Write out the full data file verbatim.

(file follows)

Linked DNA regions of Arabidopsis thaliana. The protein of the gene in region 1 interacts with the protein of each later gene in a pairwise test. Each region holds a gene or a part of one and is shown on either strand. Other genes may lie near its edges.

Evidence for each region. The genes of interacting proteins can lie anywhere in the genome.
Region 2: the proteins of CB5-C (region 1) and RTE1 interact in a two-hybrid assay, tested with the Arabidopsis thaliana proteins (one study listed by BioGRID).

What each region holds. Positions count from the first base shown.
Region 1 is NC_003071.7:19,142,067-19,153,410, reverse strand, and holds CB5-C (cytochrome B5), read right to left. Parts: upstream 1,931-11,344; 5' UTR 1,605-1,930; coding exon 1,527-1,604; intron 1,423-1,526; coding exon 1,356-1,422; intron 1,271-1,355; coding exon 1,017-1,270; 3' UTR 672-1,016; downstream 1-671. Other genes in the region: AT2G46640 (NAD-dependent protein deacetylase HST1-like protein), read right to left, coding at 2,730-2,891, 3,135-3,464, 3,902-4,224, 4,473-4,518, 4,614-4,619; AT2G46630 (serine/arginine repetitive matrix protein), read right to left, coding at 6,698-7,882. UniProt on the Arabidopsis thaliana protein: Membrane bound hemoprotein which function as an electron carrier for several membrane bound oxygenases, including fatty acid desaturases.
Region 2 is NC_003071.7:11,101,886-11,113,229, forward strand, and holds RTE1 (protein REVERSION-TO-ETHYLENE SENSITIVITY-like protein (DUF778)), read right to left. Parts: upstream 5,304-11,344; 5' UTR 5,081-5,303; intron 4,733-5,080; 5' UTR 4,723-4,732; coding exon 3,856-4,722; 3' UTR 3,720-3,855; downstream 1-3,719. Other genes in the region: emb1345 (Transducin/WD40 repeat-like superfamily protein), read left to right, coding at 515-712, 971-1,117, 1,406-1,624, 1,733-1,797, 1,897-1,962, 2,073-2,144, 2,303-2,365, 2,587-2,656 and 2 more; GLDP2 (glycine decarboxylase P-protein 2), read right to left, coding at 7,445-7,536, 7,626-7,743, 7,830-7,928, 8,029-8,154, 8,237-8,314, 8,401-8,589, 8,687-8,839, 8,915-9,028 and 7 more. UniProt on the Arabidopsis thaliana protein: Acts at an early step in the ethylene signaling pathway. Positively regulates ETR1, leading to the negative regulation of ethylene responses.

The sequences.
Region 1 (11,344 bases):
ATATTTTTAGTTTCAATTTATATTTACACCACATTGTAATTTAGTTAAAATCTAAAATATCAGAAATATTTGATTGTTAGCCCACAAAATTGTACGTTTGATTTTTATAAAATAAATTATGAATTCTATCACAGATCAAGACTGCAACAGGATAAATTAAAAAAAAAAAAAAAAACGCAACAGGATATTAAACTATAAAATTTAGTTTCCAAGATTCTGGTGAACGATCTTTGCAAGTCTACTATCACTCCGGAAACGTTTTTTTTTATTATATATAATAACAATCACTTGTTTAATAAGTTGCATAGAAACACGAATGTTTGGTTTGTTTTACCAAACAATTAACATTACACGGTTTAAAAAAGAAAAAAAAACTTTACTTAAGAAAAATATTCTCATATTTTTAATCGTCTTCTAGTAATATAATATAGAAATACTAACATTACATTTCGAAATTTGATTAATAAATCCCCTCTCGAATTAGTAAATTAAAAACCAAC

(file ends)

Linked DNA regions of Arabidopsis thaliana. The protein of the gene in region 1 interacts with the protein of each later gene in a pairwise test. Each region holds a gene or a part of one and is shown on either strand. Other genes may lie near its edges.

Evidence for each region. The genes of interacting proteins can lie anywhere in the genome.
Region 2: the proteins of CB5-C (region 1) and RTE1 interact in a two-hybrid assay, tested with the Arabidopsis thaliana proteins (one study listed by BioGRID).

What each region holds. Positions count from the first base shown.
Region 1 is NC_003071.7:19,142,067-19,153,410, reverse strand, and holds CB5-C (cytochrome B5), read right to left. Parts: upstream 1,931-11,344; 5' UTR 1,605-1,930; coding exon 1,527-1,604; intron 1,423-1,526; coding exon 1,356-1,422; intron 1,271-1,355; coding exon 1,017-1,270; 3' UTR 672-1,016; downstream 1-671. Other genes in the region: AT2G46640 (NAD-dependent protein deacetylase HST1-like protein), read right to left, coding at 2,730-2,891, 3,135-3,464, 3,902-4,224, 4,473-4,518, 4,614-4,619; AT2G46630 (serine/arginine repetitive matrix protein), read right to left, coding at 6,698-7,882. UniProt on the Arabidopsis thaliana protein: Membrane bound hemoprotein which function as an electron carrier for several membrane bound oxygenases, including fatty acid desaturases.
Region 2 is NC_003071.7:11,101,886-11,113,229, forward strand, and holds RTE1 (protein REVERSION-TO-ETHYLENE SENSITIVITY-like protein (DUF778)), read right to left. Parts: upstream 5,304-11,344; 5' UTR 5,081-5,303; intron 4,733-5,080; 5' UTR 4,723-4,732; coding exon 3,856-4,722; 3' UTR 3,720-3,855; downstream 1-3,719. Other genes in the region: emb1345 (Transducin/WD40 repeat-like superfamily protein), read left to right, coding at 515-712, 971-1,117, 1,406-1,624, 1,733-1,797, 1,897-1,962, 2,073-2,144, 2,303-2,365, 2,587-2,656 and 2 more; GLDP2 (glycine decarboxylase P-protein 2), read right to left, coding at 7,445-7,536, 7,626-7,743, 7,830-7,928, 8,029-8,154, 8,237-8,314, 8,401-8,589, 8,687-8,839, 8,915-9,028 and 7 more. UniProt on the Arabidopsis thaliana protein: Acts at an early step in the ethylene signaling pathway. Positively regulates ETR1, leading to the negative regulation of ethylene responses.

The sequences.
Region 1 (11,344 bases):
ATATTTTTAGTTTCAATTTATATTTACACCACATTGTAATTTAGTTAAAATCTAAAATATCAGAAATATTTGATTGTTAGCCCACAAAATTGTACGTTTGATTTTTATAAAATAAATTATGAATTCTATCACAGATCAAGACTGCAACAGGATAAATTAAAAAAAAAAAAAAAAACGCAACAGGATATTAAACTATAAAATTTAGTTTCCAAGATTCTGGTGAACGATCTTTGCAAGTCTACTATCACTCCGGAAACGTTTTTTTTTATTATATATAATAACAATCACTTGTTTAATAAGTTGCATAGAAACACGAATGTTTGGTTTGTTTTACCAAACAATTAACATTACACGGTTTAAAAAAGAAAAAAAAACTTTACTTAAGAAAAATATTCTCATATTTTTAATCGTCTTCTAGTAATATAATATAGAAATACTAACATTACATTTCGAAATTTGATTAATAAATCCCCTCTCGAATTAGTAAATTAAAAACCAAC